On September 30th, I had the opportunity to participate in International Blasphemy Rights Day for the first time. Our campus group for atheists, agnostics, skeptics and freethinkers at the University of Northern Iowa, UNIFI, sponsored an exhibit in one of our campus’s central meeting hubs. We set up boards with signs telling stories of people that had been affected by blasphemy laws—people that were persecuted for things they had said, did or published in regards to beliefs and religion. Also included in the exhibit were three public boards with the question “Why is freedom of expression important to you?” where anybody could write down their answer. I was very glad that I could volunteer and be a part of this cause.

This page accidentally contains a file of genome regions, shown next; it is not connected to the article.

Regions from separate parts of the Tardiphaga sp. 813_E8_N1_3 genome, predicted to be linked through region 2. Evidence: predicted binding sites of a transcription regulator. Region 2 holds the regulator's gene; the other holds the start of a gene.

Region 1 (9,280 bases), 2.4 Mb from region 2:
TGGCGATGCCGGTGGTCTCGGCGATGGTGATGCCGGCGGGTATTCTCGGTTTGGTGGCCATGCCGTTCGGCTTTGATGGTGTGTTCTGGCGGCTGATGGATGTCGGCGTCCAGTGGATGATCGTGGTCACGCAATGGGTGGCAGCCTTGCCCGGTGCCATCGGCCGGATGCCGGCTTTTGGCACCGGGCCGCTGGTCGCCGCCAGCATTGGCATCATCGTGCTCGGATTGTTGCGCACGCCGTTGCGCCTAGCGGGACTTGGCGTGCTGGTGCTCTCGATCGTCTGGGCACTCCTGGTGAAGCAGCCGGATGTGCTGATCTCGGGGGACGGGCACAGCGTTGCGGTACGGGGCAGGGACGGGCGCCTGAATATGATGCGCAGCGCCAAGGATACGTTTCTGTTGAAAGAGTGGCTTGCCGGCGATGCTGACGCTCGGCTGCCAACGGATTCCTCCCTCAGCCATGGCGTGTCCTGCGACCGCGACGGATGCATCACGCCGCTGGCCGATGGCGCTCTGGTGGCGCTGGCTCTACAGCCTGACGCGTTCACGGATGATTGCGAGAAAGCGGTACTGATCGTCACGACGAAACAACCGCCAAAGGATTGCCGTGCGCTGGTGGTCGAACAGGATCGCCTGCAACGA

Every once in a while, it is good to say, "hey, we appreciate you," to someone. Hemant, we at CFI On Campus appreciate you. To show our appreciation, we give you this.
I've been thinking a lot lately about my identity and my orientation. This is something that a lot of us think about round about our late teens and early twenties, and so it seemed highly pertinent to this blog to talk about the critical thinking that I've been doing around these topics.
Participants are challenged to convey, in less than 140 characters, why the right to criticize religion is important. Seriously guys, no using ellipses, no "part 1, part 2" nonsense. Just ONE TWEET about blasphemy. Do you think you can do it?
The prizes include cash and free subscriptions to Free Inquiry, as well as recognition on CFI's website.
"Algorithm" is a scary word. You probably just threw up a little bit, a little fear puke, from reading it just now. Also, it is hard to look at. The first part is easy: "Algo." That is easy to look at. But then your eyes hit that second part and just sort of get lost in a tangled mess of letters that have no business hanging out together. To what black magic does this dark word refer? The goal of this post is to kind of answer that question, and to make algorithms less scary for you.